Aug 28, 2014
Home| Tools| Events| Blogs| Discussions Sign UpLogin


Know Your Market

RSS By: Dairy Today: Know Your Market, Dairy Today

Dairy trading experts offer strategies and practical perspectives to optimize market performance.

Market Cycles and Class III Price Patterns: A Closer Look

Apr 30, 2012

The Class III milk market reveals a pronounced, three-year-cycle low pattern, which has become an accepted pattern of milk price behavior. Here's a closer look at how price patterns have unfolded since 1996.

Carl BablerBy Carl Babler, Atten Babler Commodities
 
As a commodity price rally rolls over, and a trend or cycle price high is identified, attention shifts to evaluating how low prices may fall. A number of sophisticated technical price analysis tools are available for evaluating potential price objectives based solely on price and time data. 
 
We have chosen another technical evaluation approach. Price-pattern history is a simple approach to evaluating forward price objectives fully based on price patterns of the past. The Class III milk market portrays a pronounced three-year-cycle low pattern, which has slowly become an accepted pattern of milk price behavior.
 
We will look deeper into the cycle pattern. See the chart below. The monthly Class III milk futures price shows the cycle’s high and low price for all cycles since 1996. When looking at past price history of a commodity, it is often debated that fundamental factors have changed in a given market; thus, the patterns of the past are not relevant. Market participants often continue to discount price patterns even as those patterns continue to unfold.   
 
Carl Babler Edairy Today    Article 4 23 12 1 CHART
 
First off, be reminded that no one knows where any commodity price is going at any time in any market, myself included. However, we can define producer price risk in terms of where milk prices could go, based on patterns of the past. Our analysis requires only observation. 
 
Such observation reveals that prices dropped off the cycle highs as indicated:
 
• 1997 -- a drop of $10.70/cwt. off the $21.70 futures high
• 2000 -- a drop of $8.90/cwt. off the $17.40 futures high
• 2003 -- a drop of $6.31/cwt. off the $15.89 futures high
• 2006 -- a drop of $9.90/cwt. off the $20.60 futures high 
• 2009 -- a drop of $12.16/cwt. off the $21.43 futures high
 
This small sample of five cycle occurrences of the past 15 years is not statically significant. There is indication, however, that the current cycle low -- based off the 2011 high of $21.62 -- could be anywhere between $15.31 and $9.46, if the 2012 price falls in the range of cycle price drops of the past. The Olympic average of the five price drops is $9.83/cwt. Thus, such a price drop this year could project a 2012 Class III milk-cycle low of $11.80/cwt.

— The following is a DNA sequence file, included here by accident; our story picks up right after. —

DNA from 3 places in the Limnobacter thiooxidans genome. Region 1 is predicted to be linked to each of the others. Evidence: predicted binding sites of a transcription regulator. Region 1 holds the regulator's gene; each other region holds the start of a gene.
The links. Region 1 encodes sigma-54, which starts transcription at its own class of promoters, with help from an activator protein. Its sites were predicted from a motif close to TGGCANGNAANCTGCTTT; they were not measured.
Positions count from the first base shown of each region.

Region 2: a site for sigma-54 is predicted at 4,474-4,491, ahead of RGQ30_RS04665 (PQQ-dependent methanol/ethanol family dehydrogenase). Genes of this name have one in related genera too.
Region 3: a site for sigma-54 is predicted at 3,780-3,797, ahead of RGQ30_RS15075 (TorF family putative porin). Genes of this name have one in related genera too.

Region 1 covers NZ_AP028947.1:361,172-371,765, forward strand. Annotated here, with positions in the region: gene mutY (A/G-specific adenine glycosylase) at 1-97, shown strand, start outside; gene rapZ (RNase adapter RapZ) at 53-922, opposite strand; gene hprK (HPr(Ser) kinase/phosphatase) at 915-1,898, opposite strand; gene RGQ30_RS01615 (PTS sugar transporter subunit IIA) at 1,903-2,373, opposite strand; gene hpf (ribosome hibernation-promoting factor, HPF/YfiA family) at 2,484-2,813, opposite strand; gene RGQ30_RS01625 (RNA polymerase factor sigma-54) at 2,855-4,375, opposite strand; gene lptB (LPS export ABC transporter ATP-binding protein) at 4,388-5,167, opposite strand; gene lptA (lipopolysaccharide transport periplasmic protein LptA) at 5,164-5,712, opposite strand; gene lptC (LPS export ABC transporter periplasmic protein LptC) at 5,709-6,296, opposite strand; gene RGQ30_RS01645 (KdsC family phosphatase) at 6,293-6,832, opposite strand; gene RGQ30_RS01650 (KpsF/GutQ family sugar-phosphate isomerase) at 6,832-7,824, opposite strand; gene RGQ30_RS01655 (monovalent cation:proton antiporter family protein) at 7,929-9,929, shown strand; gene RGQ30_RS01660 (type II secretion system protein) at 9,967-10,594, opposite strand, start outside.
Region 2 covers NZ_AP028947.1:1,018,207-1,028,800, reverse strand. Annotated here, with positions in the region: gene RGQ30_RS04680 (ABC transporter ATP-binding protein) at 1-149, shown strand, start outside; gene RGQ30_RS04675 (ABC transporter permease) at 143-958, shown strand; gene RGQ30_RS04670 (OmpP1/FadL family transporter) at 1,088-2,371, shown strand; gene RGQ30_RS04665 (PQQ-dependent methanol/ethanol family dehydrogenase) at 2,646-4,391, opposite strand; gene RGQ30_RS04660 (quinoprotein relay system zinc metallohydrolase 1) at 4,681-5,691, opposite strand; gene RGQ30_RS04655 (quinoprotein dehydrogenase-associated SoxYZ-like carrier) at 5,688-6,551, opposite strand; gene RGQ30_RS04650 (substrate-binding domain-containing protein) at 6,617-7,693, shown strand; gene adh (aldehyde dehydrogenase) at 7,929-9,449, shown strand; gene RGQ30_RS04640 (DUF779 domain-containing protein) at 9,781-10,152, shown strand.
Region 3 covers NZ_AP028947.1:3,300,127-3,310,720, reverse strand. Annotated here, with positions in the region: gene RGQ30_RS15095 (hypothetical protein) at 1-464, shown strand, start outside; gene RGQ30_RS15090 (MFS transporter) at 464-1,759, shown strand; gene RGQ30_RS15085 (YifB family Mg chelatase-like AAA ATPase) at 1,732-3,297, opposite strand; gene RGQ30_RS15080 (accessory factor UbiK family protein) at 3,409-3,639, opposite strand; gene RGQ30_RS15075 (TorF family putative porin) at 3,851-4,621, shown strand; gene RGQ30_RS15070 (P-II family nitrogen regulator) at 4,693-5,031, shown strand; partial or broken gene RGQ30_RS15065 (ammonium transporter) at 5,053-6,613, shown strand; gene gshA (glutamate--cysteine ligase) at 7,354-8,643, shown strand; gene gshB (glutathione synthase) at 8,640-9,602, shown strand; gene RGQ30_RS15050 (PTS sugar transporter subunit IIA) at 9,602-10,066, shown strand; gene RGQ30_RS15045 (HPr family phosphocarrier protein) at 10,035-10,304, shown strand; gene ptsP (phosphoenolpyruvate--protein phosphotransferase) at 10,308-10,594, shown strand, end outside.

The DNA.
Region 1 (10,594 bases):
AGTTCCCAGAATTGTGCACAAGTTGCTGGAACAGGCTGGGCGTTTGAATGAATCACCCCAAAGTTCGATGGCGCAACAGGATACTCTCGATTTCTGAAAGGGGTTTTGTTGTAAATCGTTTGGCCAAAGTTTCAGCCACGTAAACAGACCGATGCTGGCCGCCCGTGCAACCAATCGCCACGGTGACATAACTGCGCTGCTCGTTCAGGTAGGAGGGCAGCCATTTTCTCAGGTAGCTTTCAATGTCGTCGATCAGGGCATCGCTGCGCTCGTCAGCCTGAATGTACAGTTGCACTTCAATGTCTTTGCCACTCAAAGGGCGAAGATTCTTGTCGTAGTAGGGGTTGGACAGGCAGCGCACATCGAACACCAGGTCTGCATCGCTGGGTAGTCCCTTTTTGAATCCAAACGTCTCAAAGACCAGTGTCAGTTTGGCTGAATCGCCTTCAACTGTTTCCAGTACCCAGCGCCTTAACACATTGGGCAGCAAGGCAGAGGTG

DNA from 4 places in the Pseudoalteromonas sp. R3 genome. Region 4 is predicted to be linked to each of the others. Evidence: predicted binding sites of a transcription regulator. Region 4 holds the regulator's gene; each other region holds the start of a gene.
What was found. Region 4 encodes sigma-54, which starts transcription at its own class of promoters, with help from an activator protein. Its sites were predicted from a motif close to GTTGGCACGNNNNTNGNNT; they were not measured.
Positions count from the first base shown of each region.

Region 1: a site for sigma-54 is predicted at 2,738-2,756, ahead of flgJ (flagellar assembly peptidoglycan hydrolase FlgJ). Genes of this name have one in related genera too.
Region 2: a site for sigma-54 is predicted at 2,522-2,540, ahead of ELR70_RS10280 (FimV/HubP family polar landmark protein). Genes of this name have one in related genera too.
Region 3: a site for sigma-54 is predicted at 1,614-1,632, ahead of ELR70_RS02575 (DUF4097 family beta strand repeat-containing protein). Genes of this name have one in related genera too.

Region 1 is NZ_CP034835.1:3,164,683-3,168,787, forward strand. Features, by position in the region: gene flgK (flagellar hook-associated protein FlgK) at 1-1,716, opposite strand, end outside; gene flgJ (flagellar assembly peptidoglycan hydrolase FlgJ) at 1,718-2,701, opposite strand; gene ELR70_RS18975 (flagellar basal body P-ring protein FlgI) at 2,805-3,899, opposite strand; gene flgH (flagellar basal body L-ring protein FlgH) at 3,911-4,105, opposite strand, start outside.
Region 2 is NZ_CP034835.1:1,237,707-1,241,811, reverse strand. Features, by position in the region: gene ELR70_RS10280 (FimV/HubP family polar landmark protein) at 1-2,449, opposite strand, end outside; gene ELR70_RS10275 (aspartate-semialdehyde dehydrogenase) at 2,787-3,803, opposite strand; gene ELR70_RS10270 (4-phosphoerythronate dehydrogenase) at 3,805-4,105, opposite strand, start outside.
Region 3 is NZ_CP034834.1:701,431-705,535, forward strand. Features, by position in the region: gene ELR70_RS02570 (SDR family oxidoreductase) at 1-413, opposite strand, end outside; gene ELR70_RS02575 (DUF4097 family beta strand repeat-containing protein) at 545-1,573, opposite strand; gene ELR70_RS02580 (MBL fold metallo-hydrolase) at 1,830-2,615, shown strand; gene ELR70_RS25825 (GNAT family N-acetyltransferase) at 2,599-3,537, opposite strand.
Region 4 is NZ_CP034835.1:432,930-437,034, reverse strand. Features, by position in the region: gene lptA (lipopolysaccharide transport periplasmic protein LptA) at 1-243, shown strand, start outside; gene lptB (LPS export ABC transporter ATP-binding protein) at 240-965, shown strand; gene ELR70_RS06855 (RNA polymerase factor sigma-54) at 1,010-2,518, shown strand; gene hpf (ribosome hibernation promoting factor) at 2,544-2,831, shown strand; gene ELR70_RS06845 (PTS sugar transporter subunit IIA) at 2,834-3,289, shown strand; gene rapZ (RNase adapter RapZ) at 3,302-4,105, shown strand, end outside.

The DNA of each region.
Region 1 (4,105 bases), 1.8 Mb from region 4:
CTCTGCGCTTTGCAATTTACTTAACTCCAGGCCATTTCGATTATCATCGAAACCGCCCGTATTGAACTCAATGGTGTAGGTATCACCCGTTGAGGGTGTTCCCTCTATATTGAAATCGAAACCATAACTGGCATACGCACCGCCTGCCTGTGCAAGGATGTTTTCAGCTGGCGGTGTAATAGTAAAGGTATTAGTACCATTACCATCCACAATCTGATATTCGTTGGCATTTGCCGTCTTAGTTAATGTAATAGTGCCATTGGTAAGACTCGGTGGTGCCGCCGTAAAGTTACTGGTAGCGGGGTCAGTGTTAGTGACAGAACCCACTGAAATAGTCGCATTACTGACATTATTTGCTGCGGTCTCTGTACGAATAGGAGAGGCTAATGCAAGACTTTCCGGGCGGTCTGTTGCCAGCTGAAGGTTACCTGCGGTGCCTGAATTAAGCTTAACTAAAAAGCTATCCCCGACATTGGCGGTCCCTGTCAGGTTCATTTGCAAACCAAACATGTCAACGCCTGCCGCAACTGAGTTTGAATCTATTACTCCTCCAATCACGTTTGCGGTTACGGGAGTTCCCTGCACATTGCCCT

Defining risk may cause those with milk-price risk to accuse the messenger of being negative, cynical or pessimistic. This message is not about gloom and doom. It is about what prices have done in the past. It should also be noted the average price for the cycle low years of the past are also worth noting. The average USDA announced Class III Milk price for the cycle low years in discussion:
 
• $12.05 average price for 1997
• $9.74 average price for 2000
• $11.42 average price for 2003
• $11.88 average price for 2006
• $11.35 average price for 2009
 
Managing the risk of a 2012 Class III milk price cycle low using strategies to protect a price of $15.00 Class III or better are fitting.
 
Risk Disclosure
Risk in purchasing options is the option premium paid plus commissions and fees. Selling futures and/or options leaves you vulnerable to unlimited risk. Transaction cost used throughout this report includes both commissions and fees. Atten Babler Commodities LLC uses sources that they believe to be reliable, but they cannot warrant the accuracy of any of the data included in this report. Past performance is not indicative of future results. Unless otherwise stated the information contained herein is meant for educational purposes only and is not a solicitation to buy futures or options.
 
Carl Babler is a principal with Atten Babler Commodities of Galena, Ill. Contact him at cbabler@attenbabler.com or 877-259-6087. 
 
Log In or Sign Up to comment

COMMENTS

No comments have been posted, be the first one to comment.
 
 
 
The Home Page of Agriculture
© 2014 Farm Journal, Inc. All Rights Reserved|Web site design and development by AmericanEagle.com|Site Map|Privacy Policy|Terms & Conditions